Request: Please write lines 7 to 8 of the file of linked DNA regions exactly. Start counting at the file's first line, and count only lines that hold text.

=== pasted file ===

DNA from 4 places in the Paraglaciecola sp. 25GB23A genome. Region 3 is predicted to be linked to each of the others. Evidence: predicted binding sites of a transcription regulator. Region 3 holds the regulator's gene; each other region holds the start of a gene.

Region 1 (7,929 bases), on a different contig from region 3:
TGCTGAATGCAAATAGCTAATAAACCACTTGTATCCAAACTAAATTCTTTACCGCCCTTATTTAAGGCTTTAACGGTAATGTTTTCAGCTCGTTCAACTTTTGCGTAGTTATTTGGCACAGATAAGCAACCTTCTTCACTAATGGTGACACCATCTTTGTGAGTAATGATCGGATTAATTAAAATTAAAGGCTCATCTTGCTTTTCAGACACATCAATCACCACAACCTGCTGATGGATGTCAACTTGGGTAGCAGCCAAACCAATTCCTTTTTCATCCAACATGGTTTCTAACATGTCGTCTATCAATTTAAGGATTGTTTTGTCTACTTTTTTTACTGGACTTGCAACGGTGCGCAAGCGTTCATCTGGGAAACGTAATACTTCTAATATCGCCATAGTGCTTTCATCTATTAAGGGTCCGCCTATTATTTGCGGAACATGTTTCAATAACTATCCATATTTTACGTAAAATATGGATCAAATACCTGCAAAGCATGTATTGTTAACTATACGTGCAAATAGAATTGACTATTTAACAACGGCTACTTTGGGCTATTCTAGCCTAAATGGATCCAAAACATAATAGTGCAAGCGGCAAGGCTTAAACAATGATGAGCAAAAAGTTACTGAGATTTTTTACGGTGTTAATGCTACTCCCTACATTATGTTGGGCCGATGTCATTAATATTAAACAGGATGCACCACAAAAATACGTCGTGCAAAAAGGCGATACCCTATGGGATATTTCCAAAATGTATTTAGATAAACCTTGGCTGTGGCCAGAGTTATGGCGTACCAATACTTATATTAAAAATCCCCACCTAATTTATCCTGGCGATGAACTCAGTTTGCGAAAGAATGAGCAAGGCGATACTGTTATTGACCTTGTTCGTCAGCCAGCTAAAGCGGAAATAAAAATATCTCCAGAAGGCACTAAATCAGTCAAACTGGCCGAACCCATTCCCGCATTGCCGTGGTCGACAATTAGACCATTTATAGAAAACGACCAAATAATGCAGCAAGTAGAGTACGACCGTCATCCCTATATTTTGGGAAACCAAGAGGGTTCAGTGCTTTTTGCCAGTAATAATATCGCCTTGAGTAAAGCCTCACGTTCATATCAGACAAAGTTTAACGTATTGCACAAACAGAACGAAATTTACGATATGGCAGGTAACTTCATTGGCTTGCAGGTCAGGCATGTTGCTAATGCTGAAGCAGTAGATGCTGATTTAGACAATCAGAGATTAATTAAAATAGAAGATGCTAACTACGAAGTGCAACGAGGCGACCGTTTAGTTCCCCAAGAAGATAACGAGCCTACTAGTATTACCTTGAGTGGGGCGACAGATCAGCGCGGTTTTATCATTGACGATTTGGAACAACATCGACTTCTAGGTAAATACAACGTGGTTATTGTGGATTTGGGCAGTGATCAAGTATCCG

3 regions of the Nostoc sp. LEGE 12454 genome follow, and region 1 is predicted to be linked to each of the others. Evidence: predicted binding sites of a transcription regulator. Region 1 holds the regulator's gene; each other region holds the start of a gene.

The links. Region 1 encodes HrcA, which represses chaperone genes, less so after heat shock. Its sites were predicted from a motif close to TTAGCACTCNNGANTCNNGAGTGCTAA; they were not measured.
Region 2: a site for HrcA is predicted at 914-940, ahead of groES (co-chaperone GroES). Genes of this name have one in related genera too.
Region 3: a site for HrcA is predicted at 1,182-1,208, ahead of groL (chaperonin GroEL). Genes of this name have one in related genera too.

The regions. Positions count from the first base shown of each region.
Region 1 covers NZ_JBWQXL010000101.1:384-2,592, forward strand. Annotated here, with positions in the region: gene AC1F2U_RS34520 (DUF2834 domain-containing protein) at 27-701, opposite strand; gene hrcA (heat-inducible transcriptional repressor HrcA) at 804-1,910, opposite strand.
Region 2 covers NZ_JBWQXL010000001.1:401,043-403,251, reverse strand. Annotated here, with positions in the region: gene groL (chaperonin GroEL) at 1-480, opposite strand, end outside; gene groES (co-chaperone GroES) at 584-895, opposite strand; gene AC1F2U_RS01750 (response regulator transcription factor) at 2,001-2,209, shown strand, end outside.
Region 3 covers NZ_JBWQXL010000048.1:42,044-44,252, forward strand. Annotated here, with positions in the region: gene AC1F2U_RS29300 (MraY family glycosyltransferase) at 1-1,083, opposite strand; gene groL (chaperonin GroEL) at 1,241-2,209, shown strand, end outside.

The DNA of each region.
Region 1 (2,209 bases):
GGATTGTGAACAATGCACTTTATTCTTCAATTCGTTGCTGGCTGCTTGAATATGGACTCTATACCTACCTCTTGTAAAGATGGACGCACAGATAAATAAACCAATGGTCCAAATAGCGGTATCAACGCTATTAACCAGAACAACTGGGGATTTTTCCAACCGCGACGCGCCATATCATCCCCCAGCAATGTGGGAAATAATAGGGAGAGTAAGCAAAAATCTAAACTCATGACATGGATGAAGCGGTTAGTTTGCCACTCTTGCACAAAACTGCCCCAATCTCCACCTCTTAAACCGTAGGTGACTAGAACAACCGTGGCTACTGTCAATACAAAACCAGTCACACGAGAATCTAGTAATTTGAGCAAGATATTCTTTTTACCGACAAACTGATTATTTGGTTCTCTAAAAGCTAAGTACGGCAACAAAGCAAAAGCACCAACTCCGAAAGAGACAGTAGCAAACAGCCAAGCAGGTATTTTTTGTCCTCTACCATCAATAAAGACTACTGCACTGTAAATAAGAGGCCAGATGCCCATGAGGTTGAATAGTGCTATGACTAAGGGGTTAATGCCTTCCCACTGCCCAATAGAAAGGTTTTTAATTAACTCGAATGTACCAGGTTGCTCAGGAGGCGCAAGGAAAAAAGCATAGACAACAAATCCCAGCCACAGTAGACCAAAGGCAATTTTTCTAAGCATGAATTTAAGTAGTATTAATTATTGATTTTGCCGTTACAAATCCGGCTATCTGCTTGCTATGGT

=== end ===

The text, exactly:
Region 3: a site for HrcA is predicted at 1,182-1,208, ahead of groL (chaperonin GroEL). Genes of this name have one in related genera too.

The regions. Positions count from the first base shown of each region.